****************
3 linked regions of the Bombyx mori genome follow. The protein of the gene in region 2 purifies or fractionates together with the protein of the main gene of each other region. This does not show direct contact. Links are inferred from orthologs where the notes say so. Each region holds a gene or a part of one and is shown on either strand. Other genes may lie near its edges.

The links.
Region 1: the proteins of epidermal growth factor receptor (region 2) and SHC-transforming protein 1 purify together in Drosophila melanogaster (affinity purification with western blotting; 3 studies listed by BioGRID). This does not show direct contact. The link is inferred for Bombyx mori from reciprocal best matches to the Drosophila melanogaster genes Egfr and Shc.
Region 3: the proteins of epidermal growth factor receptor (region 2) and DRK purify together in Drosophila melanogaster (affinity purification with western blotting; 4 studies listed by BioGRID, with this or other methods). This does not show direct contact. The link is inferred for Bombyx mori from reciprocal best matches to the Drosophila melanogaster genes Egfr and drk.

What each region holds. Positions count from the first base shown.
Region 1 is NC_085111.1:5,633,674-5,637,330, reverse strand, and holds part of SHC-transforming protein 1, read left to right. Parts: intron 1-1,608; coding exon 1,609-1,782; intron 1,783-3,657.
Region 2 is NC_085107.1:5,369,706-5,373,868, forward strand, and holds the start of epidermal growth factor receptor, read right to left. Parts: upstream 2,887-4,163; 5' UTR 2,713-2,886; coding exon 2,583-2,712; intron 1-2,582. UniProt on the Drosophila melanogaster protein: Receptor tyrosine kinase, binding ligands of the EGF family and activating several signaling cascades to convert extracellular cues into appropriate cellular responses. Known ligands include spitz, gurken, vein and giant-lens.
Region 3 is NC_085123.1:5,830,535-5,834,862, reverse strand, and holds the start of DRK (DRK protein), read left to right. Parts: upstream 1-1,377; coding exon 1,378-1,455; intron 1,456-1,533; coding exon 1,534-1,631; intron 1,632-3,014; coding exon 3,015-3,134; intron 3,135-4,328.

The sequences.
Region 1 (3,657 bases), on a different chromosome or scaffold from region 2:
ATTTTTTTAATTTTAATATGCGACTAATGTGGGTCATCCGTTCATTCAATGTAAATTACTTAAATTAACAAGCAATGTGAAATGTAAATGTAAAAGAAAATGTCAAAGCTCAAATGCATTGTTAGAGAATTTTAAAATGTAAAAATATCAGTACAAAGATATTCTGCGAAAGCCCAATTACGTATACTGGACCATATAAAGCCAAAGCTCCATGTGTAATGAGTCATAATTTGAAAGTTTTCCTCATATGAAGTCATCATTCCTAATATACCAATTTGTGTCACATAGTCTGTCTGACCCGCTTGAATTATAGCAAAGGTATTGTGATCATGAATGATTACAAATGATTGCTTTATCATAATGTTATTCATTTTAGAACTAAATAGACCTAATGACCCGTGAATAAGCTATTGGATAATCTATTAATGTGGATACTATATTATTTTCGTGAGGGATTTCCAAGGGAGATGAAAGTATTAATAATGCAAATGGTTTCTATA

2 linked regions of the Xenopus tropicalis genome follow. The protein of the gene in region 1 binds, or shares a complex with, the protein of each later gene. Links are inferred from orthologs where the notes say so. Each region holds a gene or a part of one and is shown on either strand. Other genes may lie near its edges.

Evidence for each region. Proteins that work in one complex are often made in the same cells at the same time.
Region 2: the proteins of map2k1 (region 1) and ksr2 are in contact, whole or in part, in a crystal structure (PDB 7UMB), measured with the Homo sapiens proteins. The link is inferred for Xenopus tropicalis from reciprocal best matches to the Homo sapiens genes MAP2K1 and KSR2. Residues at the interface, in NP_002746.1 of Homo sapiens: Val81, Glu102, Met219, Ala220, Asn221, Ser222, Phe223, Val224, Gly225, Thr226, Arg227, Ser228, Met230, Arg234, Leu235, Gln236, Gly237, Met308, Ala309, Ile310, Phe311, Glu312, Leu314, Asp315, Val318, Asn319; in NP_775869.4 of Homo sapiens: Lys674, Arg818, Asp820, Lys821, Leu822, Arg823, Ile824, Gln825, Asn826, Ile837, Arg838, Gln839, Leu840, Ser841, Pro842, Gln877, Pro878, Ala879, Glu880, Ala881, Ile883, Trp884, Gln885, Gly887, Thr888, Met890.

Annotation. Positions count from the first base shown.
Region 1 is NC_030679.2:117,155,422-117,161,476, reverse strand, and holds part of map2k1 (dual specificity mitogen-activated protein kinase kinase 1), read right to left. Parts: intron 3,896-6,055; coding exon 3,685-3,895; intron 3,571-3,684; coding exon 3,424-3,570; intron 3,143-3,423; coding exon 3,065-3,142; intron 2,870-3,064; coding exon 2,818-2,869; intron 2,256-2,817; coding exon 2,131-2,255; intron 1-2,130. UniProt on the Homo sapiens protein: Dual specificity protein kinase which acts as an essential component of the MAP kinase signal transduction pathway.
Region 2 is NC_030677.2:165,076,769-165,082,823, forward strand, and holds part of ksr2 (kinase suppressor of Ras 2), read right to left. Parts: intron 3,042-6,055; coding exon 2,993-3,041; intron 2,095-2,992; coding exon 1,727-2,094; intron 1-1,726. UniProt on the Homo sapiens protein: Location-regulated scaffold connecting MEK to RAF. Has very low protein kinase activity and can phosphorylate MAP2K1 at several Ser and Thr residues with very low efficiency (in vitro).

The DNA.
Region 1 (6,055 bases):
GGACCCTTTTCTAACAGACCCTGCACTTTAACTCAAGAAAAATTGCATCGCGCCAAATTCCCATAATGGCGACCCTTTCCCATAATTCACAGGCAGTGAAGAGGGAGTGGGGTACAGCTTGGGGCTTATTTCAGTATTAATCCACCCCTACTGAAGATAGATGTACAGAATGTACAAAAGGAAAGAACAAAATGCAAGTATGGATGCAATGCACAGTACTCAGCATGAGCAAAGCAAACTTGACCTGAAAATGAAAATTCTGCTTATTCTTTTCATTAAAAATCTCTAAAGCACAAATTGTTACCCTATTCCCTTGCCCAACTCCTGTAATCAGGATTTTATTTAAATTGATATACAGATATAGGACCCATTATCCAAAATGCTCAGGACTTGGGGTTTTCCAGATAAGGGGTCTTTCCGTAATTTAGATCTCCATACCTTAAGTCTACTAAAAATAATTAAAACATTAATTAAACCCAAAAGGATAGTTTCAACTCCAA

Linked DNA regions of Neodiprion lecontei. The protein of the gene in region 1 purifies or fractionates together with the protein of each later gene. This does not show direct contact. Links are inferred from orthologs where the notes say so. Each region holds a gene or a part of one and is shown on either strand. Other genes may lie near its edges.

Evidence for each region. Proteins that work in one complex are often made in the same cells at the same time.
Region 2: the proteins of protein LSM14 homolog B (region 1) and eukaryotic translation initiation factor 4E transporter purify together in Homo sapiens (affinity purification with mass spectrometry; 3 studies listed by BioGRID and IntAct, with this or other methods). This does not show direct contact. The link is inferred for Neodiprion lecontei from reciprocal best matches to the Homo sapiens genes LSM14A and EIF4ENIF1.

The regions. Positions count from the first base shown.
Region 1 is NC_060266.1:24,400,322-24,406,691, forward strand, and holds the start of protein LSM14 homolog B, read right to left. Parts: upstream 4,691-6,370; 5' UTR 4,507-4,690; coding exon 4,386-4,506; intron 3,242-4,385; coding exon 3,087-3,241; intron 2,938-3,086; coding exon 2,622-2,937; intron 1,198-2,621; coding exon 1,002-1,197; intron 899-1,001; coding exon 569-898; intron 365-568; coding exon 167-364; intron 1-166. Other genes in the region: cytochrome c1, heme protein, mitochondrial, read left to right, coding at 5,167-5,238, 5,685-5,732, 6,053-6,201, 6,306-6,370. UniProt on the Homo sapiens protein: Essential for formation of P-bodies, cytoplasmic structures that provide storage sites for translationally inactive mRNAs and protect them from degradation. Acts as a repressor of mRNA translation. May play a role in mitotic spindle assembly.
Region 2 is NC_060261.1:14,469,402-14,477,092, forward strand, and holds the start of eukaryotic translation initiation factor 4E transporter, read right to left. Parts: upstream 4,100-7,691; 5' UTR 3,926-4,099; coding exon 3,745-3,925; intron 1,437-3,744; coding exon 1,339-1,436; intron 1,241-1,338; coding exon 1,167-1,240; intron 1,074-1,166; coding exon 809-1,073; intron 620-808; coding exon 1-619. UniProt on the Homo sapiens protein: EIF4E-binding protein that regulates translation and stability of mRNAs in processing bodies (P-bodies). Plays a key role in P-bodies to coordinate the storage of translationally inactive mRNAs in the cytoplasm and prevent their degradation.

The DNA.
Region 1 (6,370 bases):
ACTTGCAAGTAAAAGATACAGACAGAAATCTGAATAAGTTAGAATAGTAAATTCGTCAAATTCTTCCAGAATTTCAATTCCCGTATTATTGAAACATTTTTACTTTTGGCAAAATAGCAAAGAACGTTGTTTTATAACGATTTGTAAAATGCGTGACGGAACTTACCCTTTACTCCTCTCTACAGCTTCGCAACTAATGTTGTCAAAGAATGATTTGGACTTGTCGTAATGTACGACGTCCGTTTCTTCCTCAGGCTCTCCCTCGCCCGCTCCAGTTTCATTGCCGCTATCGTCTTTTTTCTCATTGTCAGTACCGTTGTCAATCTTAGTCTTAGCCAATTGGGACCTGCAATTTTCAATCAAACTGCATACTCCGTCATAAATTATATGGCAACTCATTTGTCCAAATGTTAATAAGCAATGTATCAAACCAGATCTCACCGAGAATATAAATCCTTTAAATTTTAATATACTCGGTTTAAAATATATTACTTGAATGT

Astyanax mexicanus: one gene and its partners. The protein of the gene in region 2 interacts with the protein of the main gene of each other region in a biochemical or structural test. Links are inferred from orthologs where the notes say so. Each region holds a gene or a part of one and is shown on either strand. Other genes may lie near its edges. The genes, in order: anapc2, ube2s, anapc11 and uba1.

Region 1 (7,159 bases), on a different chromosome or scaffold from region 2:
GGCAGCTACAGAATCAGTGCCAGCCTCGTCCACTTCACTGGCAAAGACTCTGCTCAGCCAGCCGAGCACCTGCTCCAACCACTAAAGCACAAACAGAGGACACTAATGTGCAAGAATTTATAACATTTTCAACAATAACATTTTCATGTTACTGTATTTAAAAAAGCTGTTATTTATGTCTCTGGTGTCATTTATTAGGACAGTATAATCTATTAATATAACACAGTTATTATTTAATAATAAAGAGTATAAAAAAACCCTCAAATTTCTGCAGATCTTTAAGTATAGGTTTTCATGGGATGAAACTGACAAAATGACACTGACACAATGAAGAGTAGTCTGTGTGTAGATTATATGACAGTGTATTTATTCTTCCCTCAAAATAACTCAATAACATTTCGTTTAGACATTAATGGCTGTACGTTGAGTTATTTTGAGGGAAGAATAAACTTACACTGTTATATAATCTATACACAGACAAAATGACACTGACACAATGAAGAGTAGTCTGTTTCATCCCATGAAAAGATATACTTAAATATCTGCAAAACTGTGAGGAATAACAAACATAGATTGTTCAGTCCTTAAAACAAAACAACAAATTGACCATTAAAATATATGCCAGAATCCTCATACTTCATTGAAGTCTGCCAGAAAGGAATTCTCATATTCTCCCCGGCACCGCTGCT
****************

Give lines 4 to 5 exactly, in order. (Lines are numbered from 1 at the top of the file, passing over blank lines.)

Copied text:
Region 3: the proteins of epidermal growth factor receptor (region 2) and DRK purify together in Drosophila melanogaster (affinity purification with western blotting; 4 studies listed by BioGRID, with this or other methods). This does not show direct contact. The link is inferred for Bombyx mori from reciprocal best matches to the Drosophila melanogaster genes Egfr and drk.

What each region holds. Positions count from the first base shown.